Earlier this week, Apple's biggest manufacturing contractor said that it could move iPhone production from China so that Apple could avoid any additional import tariffs imposed by the Trump Administration. The problem is that actually making the move may be too complicated and expensive for Apple.
Speaking to investors this week, Young Liu, semiconductor chief of Hon Hai Precision, also known as Foxconn, said that 25% of his company's production capacity is outside China and that those facilities could handle any needed iPhone work, according to Bloomberg. He didn't specify what countries the manufacturing could be moved to.
But in the end, that doesn't really matter, according to analysts. Moving production isn't feasible.
"Apple has made a big bet on Foxconn and China and in our estimation, can only move 5% to 7% of iPhone production to India in a best case scenario over the next year," Wedbush analyst Dan Ives told Fortune. He described Foxconn's China factories the "hearts and lungs of iPhone production globally" and that they were irreplaceable.
Questions about Apple overseas manufacturing come amid increasing tensions between the U.S. and China over trade relations. Because of Apple's size and dependence on Chinese sales and labor, the company has become a focal point in the trade war.
Apple CEO Tim Cook has waged one of the highest-profile campaigns in tech to convince President Donald Trump to ease tensions with China. Cook has also been outspoken in news interviews, telling CBS News last week that he wanted the trade battle to end while he minimized its impact on Apple.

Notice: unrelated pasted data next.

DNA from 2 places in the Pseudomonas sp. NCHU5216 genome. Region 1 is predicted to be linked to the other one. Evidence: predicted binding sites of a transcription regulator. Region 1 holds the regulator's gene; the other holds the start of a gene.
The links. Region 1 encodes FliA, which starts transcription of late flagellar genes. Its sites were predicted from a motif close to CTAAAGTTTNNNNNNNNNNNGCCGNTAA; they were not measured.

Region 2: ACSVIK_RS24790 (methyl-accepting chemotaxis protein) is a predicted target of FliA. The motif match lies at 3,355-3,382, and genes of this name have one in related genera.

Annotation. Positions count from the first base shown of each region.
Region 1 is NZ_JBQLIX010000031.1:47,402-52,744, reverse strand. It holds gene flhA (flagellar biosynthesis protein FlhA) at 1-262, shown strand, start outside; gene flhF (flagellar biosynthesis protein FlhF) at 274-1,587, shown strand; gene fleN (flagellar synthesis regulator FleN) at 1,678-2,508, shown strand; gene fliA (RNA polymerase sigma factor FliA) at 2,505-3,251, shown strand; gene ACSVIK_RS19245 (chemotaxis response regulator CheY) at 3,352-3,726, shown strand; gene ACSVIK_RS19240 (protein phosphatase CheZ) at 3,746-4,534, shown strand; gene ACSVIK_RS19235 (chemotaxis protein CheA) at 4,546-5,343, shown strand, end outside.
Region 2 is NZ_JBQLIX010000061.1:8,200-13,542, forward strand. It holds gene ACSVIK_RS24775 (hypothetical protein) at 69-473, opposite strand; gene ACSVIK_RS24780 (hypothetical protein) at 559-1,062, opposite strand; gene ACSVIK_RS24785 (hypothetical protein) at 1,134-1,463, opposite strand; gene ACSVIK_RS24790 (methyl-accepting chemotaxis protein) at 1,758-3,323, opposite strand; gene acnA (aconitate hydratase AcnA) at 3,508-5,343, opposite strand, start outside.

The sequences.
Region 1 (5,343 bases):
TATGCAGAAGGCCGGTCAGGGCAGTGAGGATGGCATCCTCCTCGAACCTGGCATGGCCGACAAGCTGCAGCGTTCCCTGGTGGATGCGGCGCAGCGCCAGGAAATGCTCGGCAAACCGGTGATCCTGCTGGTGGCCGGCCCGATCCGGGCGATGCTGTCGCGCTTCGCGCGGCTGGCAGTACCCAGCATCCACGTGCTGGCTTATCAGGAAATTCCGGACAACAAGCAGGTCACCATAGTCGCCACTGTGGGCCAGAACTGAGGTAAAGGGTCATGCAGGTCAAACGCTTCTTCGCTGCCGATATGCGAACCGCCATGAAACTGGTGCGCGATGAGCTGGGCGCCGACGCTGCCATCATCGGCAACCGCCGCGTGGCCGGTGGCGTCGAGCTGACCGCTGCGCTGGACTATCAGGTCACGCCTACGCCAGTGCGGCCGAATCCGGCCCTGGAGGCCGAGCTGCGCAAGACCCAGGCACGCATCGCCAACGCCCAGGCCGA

However, the U.S. and China are still fighting. President Donald Trump is considering a new $300 billion tariff on China that could, some analysts said, increase Apple's iPhone production costs by as much as 14%.
But according to Ives, "Apple's hands are tied" from moving iPhone production outside China. The cost, plus the difficulty of finding new component suppliers in a new country, would make exiting China a difficult if not impossible.
"Apple has billions of reasons to calm down this U.S.-China situation," Ives said.
However, William Ho, an analyst at 556 Ventures, told Fortune left the door slightly open to Apple moving from China, saying that "anything is possible." But he added that there would be "pain" and that the increased costs associated with a move would reduce Apple's profit margins on its devices.
Still, during the past two years, Apple has produced its cheaper iPhone SE models in India, using Wistron, another contract manufacturer. In April, The Economic Times reported that Apple may move production of another device-iPhone X- to Foxconn facilities in India next month.
But that's a long way from Apple moving all iPhone production from China, or its iPad and Mac manufacturing. And although Ho told Fortune that Apple should always manufacture devices in a variety of countries as a hedge against local trouble, there are inevitable consequences.
For example, exiting China could alienate Chinese consumers, who account to a big part of the company's business. The result could be a financial disaster for Apple.
For the record: In its fiscal second quarter in China, Apple had $10.2 billion in revenue and $3.6 billion in adjusted profits, which exclude certain expenses. To complicate matters further, Apple's sales in China have shrunk recently, partly because of support by Chinese consumers for domestic device makers.
So, while it's theoretically possible for Foxconn to manufacture Apple products outside China, according to analysts, the chance it will happen is small. The risks are too high, they say, and the potential benefits are too limited.
More must-read stories from Fortune:
-Phishing hackers can now bypass two-factor authentication
-Apple's sign-in feature is a "shot across the bow" at tech giant rivals
-Uber's CEO has absorbed the COO role for more control
-Google is changing its search results. Here's what to expect
-Listen to our new audio briefing, Fortune 500 Daily
Catch up with Data Sheet, Fortune's daily digest on the business of tech.